In addition to governmental graft and corruption, countries in the Northern Triangle experience hardship from failing infrastructure and poor electricity, and its populations suffer from nutritional and agricultural issues. Family units are divided by violence and migration, laying groundwork for increased crime and gang participation. Elites in these countries have been building economic caldrons of security for themselves rather than financing tax reform to rebuild public services. As a result, El Salvador and Honduras have some of the highest homicide rates in the world. Rates are driven by femicide and gangs that are financed by extortion and cartels which supply illicit drugs for U.S. consumption and are fueled by U.S. extradition practices. The U.S. has the power to dampen these issues through accountability practices that will ensure economic assistance is directed towards justice reform, effective public spending management, and professionalization of the police force. 

Enclosed in Biden’s “US Citizenship Act of 2021” is his commitment to promote “the rule of law, security, and economic development in Central America” in order to “address the key factors” fueling immigration. The U.S. revisits its policeman role when Latin American internal affairs pose a potential danger towards its own national security, in this case coming twofold in the form of a migration issue and economic opportunity.  The U.S. has more free trade partners in Latin America than anywhere else in the world. In the Northern Triangle, U.S. factories employ 160,000 Hondurans and 55,000 Salvadorans, producing everything from clothing to electronics and medical devices. 

Central America’s cheap labor, fertile lands, and plentiful natural resources have been exploited by foreign investors throughout its history. The theoretical strategy for encouraging citizens to not migrate elsewhere is predicated on the belief that if Central American governments can attract foreign nations with sophisticated infrastructure, tax breaks, weak labor and environmental laws, then the free market will do its job in ushering investment and employment. Naturally, as is the case for most developing, formerly imperialized countries, the exact opposite has occurred in Central America. Whether it be bananas and coffee in the 19th century, sugar, cotton, and cattle after the second World War, or revolutions in the 1980’s, the adverse economic strain of exploitation and corrupt leadership has perpetuated the northern-bound mass migration issue unfolding today. To support the high-consumption lifestyles that define first world countries like the United States, cheap exports are produced in places like the Northern Triangle, leading to deforestation and other activities that accelerate climate change. This directly impacts the livelihoods of Central Americans as it increases the likelihood of intense storms, floods, droughts.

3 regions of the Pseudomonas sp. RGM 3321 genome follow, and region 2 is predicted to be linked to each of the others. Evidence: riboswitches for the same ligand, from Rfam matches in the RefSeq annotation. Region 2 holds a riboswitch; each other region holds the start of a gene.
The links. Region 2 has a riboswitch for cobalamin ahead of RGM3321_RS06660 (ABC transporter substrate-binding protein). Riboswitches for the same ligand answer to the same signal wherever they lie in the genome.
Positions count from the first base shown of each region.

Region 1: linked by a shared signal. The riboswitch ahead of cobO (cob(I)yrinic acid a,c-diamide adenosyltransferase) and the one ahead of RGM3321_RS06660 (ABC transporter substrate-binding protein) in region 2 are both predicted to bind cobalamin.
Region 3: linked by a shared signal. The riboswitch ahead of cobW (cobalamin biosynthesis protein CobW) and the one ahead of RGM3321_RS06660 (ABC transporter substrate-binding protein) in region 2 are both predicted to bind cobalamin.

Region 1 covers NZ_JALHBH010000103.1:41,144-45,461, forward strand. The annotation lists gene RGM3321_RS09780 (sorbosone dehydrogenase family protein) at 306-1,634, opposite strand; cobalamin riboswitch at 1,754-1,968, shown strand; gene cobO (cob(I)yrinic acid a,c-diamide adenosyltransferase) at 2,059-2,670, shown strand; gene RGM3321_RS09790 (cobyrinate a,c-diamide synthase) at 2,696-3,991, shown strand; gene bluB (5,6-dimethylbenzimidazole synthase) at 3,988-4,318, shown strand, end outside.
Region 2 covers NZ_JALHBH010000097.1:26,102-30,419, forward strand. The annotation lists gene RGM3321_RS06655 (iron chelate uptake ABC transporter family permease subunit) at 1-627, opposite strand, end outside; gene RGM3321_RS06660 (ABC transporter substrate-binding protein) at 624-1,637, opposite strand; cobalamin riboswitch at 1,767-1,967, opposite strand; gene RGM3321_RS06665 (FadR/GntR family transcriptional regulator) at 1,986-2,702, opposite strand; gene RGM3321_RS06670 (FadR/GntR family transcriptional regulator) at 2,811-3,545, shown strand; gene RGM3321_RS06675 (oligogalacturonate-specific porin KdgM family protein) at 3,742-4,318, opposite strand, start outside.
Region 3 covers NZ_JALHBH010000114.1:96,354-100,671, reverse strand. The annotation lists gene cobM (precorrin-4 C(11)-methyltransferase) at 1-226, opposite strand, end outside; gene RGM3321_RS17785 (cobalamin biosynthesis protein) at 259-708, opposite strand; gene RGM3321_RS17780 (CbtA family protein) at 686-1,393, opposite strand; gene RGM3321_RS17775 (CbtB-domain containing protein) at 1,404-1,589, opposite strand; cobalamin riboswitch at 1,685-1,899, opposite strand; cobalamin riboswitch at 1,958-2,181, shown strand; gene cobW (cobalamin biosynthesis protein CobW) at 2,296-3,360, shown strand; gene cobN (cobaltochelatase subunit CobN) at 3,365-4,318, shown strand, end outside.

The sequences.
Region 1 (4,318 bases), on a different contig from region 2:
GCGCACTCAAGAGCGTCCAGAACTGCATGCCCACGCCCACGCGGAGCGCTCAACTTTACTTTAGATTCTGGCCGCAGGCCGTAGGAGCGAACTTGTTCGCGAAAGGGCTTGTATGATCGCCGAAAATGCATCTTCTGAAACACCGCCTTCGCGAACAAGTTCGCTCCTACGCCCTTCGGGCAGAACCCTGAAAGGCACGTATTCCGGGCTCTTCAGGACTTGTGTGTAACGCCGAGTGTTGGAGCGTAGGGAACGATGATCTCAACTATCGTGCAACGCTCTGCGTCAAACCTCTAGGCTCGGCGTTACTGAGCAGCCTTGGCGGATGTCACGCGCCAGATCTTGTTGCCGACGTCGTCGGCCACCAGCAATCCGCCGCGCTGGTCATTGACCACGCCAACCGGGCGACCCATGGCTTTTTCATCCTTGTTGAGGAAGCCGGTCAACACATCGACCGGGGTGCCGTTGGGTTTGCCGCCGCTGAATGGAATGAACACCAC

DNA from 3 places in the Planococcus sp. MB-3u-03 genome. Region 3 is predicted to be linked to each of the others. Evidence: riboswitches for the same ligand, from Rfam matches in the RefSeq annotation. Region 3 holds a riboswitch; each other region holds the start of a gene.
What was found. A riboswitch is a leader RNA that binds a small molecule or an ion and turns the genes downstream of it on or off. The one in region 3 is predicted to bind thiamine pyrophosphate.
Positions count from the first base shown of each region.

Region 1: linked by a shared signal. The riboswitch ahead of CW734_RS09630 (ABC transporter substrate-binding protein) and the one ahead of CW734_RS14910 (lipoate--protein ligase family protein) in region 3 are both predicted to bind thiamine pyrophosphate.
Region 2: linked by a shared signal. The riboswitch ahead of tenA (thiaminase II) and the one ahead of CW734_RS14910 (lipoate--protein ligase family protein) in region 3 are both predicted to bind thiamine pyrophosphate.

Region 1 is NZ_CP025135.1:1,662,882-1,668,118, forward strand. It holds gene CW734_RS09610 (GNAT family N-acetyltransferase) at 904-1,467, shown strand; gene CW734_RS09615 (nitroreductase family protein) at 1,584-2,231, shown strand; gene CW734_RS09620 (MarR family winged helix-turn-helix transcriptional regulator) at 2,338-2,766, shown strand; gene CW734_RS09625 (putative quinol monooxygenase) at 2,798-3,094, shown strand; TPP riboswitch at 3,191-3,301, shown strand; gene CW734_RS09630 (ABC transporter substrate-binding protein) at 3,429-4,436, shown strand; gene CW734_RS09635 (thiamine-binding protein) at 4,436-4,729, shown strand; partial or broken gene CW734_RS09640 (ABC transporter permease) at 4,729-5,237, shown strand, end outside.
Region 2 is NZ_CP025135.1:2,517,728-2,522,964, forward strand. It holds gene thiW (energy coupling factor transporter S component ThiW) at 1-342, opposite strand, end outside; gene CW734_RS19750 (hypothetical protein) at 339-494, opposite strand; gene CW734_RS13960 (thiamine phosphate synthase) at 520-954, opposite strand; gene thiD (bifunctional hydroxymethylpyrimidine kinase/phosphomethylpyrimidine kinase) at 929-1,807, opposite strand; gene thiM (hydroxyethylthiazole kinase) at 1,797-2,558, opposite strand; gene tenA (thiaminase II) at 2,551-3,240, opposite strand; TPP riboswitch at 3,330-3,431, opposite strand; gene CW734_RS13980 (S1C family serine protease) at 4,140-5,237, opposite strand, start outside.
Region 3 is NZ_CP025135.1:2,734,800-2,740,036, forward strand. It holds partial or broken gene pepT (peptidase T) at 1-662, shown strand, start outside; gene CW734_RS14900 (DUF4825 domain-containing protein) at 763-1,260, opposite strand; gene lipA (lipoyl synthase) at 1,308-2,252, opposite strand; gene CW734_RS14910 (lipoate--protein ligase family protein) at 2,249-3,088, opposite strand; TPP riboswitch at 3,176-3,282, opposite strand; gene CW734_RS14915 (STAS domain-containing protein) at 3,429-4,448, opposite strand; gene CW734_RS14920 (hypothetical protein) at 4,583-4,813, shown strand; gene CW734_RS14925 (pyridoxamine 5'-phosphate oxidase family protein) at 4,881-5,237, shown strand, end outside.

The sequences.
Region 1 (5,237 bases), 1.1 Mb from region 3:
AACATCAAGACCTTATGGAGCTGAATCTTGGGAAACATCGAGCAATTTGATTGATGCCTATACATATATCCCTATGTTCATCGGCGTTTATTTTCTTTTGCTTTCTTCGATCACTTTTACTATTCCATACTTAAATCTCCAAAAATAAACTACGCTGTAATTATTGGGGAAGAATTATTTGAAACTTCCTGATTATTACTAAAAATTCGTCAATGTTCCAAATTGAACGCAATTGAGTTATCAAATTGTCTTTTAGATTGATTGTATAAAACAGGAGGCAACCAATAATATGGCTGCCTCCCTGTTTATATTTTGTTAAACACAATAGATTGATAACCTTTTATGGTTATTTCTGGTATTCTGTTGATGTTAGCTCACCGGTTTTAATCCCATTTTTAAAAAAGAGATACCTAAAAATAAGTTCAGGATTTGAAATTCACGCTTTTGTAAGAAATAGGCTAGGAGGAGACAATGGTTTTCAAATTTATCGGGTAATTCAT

Intersecting strains of violence, weak public infrastructure, food shortages, and the COVID-19 pandemic have caused large numbers of citizens to flee to their northern borders. This is where the “stick” approach of the agreement comes in. The Northern Triangle agreement provides aid for the Mexican, Honduran, and Guatemalan governments to deploy police and military forces in order to block the recent uptick in migrants. In March alone, 170,000 individuals arrived at U.S. borders from Central America, numbers unheard of in the last decade. For almost two decades, the United States has been funding its southern neighbors’ military and police forces to enforce U.S. immigration priorities. In chain of effect, Mexican forces are regularly deployed on the U.S.’s southern border, and Guatemala on its border with Honduras. 

 Without abandoning the U.S.’s identity as a promoter of justice, and contrary to its predecessor, in exchange for border protection, the agreement also ensures that the rule of law is being strengthened through “conditional funding” to the countries of the Northern Triangle. The Biden administration seeks to revitalize anti-corruption organizations and bodies which were either defunded or dismantled in recent years. In aid to prevent corrupt candidates from occupying federal positions, Ricardo Zuniga reported that the U.S. government has authority from Congress to create an Engel List of Central American officials involved in corruption, revoke their travel visas and impose financial sanctions on them. Such sanctions often entail freezing U.S. assets and forbidding American entities from conducting business with undemocratic actors.